When it comes to micromobility, you should keep privacy data in mind
Have you ever wondered what happens with the data you provide when riding micromobility vehicles? There is little doubt that micromobility transportation is growing across the United States and throughout the world. In 2019, the last full year data was available, riders took 136 million trips on micromobility vehicles, up 60 percent from 2018.
Those trips mean a lot of mobility data is generated from the rider. Bikes, e-bikes, and e-scooters can specifically collect location data, for example, along with other important data.
In a perfect world, that data is used by companies and governments to improve the user experience, infrastructure, and transportation policy. However, it’s important to make sure user privacy is protected if that data is shared.
What is data used for?
Data is collected by manufacturers and often shared with governments or other partners. Data can help with safety, for example. Manufacturers or government officials can use data collected to monitor safety issues like crashes, speeds, the volume of vehicles in an area or on a road, and more. That data can be used by cities that are researching how to ease or even end traffic jams.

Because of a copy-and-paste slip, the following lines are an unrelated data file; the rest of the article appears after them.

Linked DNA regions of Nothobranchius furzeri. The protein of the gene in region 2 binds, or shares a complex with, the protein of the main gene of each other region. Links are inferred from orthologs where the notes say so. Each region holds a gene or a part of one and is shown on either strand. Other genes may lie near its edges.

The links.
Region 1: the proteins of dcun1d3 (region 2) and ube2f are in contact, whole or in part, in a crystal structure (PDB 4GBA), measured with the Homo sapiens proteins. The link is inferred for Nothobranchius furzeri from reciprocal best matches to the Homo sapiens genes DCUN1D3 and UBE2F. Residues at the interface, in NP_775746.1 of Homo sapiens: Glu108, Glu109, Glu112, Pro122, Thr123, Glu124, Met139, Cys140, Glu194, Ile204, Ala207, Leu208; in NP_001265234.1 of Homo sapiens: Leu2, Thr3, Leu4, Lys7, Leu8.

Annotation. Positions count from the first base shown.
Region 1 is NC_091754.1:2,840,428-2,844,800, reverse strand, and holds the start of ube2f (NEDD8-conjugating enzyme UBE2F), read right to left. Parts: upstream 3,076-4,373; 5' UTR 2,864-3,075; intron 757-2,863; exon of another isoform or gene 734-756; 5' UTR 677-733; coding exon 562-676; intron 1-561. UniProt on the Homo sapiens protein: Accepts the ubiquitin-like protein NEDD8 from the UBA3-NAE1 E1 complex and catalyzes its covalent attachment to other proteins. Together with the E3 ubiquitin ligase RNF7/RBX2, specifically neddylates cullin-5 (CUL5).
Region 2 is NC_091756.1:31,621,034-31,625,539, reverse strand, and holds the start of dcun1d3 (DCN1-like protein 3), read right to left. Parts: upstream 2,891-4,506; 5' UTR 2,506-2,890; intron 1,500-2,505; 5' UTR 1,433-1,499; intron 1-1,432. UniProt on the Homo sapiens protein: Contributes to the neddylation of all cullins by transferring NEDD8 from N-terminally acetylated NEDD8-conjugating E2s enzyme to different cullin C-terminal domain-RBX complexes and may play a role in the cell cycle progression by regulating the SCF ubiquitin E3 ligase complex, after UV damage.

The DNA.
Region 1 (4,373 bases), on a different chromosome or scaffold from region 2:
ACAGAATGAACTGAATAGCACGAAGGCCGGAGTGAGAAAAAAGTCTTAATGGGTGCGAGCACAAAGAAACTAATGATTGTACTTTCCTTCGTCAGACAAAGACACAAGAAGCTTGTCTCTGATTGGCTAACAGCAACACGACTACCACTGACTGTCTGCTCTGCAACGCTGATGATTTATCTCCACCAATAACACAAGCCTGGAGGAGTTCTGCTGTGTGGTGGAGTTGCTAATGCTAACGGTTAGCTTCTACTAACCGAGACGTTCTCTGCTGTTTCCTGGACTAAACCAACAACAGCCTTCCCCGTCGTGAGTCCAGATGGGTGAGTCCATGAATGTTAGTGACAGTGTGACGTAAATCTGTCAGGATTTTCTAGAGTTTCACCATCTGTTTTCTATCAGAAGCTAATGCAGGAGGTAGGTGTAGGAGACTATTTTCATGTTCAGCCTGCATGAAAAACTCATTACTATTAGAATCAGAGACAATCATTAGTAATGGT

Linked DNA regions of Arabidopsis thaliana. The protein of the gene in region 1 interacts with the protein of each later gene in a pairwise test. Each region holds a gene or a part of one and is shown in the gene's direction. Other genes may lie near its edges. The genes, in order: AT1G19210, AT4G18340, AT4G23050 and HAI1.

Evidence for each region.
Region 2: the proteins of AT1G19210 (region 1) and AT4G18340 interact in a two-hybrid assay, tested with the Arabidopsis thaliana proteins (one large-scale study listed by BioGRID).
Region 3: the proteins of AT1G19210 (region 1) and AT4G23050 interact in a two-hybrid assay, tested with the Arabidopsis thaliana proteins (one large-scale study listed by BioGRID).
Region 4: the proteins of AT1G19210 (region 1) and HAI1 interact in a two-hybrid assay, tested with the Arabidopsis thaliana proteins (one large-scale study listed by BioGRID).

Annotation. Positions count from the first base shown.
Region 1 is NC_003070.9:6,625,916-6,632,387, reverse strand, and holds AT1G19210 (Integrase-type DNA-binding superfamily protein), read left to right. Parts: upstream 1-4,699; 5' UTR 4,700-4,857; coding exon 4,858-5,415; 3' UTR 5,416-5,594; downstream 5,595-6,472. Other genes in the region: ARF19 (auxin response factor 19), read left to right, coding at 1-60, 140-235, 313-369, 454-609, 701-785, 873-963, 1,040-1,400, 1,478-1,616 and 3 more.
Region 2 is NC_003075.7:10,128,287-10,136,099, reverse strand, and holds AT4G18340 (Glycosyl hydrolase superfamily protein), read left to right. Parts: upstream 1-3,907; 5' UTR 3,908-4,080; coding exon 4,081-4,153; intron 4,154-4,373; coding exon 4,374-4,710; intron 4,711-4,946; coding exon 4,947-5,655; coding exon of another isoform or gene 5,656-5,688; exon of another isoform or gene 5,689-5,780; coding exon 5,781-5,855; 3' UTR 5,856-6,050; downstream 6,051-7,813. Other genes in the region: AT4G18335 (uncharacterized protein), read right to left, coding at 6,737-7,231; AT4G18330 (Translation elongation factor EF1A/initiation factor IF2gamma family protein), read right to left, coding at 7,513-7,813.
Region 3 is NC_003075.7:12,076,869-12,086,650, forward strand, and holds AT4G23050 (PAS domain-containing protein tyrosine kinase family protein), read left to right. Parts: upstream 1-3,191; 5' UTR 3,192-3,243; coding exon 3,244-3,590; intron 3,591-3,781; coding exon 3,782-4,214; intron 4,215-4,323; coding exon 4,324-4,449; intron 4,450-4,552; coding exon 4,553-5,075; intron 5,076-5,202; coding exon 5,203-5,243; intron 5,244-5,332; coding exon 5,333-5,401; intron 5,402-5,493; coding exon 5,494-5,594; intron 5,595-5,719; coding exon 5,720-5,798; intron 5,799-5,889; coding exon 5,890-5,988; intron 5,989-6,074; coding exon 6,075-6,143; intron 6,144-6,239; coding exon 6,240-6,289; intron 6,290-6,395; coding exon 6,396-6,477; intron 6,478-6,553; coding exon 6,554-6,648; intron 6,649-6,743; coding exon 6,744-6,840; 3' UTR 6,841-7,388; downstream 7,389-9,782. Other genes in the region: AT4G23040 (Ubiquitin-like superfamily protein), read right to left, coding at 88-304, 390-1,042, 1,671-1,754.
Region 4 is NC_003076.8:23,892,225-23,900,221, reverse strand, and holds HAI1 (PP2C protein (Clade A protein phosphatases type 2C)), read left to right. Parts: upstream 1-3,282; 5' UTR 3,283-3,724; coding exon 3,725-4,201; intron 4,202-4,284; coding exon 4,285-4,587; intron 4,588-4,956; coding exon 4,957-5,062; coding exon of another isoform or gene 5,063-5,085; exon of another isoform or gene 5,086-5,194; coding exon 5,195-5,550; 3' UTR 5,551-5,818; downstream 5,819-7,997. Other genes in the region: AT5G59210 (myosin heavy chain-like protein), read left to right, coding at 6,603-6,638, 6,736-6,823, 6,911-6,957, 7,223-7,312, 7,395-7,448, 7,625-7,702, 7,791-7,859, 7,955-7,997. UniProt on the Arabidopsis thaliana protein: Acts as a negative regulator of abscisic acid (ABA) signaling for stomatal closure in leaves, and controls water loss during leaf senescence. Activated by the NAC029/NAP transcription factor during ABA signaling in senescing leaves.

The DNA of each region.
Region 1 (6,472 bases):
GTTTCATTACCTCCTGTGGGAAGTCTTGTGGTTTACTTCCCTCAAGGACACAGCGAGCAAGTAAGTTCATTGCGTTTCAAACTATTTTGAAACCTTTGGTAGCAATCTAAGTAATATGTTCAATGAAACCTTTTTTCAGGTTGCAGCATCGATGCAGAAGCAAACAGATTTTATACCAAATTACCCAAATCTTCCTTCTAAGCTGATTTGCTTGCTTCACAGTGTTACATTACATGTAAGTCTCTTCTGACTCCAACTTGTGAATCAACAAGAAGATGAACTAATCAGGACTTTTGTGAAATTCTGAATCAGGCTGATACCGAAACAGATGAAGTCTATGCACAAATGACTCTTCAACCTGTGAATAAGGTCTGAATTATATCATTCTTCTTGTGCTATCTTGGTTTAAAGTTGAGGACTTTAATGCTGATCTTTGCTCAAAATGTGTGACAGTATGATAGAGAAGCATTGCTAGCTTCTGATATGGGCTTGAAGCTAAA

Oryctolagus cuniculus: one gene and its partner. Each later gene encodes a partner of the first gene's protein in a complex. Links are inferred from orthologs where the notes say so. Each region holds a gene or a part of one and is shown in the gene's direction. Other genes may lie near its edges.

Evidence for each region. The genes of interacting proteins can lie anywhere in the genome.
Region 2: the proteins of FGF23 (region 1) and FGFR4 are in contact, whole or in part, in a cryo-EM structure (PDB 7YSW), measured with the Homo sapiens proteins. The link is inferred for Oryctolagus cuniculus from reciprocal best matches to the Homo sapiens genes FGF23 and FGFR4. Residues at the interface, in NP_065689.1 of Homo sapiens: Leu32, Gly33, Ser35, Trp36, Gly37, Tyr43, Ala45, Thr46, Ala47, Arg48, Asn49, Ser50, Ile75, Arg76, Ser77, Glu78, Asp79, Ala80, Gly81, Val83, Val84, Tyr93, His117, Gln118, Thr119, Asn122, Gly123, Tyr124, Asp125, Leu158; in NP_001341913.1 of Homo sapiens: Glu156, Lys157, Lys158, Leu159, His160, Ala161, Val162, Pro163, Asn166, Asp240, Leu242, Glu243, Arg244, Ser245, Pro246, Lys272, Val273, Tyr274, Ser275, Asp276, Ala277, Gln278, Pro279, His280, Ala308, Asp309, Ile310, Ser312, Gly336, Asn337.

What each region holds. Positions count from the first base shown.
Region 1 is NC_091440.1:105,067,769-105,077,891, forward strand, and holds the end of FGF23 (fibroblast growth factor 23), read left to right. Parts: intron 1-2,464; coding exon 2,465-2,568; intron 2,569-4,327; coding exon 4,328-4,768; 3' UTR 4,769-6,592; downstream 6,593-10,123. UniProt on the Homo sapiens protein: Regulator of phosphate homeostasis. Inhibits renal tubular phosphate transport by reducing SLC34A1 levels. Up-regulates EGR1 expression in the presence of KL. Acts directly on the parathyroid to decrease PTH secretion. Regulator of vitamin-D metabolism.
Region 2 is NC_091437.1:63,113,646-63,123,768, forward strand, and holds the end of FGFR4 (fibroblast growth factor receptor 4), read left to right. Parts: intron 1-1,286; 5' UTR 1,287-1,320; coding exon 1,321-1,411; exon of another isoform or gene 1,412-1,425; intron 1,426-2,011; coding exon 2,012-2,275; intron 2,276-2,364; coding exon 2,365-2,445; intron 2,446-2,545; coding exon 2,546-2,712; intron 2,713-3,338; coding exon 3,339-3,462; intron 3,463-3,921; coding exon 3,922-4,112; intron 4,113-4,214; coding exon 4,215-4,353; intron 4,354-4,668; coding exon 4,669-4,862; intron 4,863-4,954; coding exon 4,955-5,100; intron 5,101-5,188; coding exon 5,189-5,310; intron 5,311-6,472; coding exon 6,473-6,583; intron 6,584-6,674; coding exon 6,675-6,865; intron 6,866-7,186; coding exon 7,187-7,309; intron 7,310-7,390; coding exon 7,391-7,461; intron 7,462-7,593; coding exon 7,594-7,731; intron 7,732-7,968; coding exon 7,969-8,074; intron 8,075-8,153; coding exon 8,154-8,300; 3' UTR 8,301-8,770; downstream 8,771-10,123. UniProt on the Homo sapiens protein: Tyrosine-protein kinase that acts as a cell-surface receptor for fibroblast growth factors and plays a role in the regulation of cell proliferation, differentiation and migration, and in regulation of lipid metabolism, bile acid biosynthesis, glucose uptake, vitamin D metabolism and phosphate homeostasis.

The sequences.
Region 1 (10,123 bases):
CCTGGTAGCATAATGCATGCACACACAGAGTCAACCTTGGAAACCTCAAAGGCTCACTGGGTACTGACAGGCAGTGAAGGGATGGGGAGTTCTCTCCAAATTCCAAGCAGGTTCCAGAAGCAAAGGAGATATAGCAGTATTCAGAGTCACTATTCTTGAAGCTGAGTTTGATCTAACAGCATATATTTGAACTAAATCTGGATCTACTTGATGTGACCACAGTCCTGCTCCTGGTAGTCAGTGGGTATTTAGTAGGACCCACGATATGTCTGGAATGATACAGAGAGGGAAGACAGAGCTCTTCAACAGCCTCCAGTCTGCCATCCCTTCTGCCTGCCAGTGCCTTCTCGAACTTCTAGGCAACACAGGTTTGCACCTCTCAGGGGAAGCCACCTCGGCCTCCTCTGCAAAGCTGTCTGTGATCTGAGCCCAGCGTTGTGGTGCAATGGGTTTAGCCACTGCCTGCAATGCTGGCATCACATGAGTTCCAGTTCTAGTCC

Sustainability issues also have uses for mobility data. Researchers can use the data to track how many people are using micromobility vehicles worldwide and the impacts that usage has on climate change and similar others.
Finally, manufacturers, researchers, and governments can form partnerships to study data. The data can be used in many ways to accomplish various goals. For example, micromobility data can help the government keep tabs on how many bikes, e-bikes, or e-scooters are being used at any given minute.
But the data must be protected
As the industry gets older, more importance is being placed on privacy and data-sharing issues. With so much important data available, there are safeguards in place to protect riders. The California Legislature is considering passing a bill that would require certain conditions to be met before any mobility data is shared. The data would be used for transportation planning or safety, and all trip data must be 24 hours old before it is shared.
The ACLU of Northern and Southern California has also asked a federal appeals court to reconsider a ruling on a dismissed mobility data case. The City of Los Angeles and the LA Department of Transportation were sued over the collection of e-scooter trip data.
Other groups are also trying to improve data protection. The New Urban Mobility Alliance, Open Mobility Foundation, and North American Bikeshare and Scootershare Association have released the Privacy Principles for Mobility Data. The document includes seven principles like transparency and communication that should better protect the identity and privacy of people who ride e-bikes and e-scooters.
While micromobility vehicles are not eligible for commuter benefits, they are still a popular commuting option. Businesses can help employees with commuting costs by purchasing prepaid cards to be used towards e-bikes or e-scooters rentals.
If you think offering micromobility to your employees is a good option for you and your employees, let’s chat. Schedule a meeting today, and we’ll be happy to review all your options with you.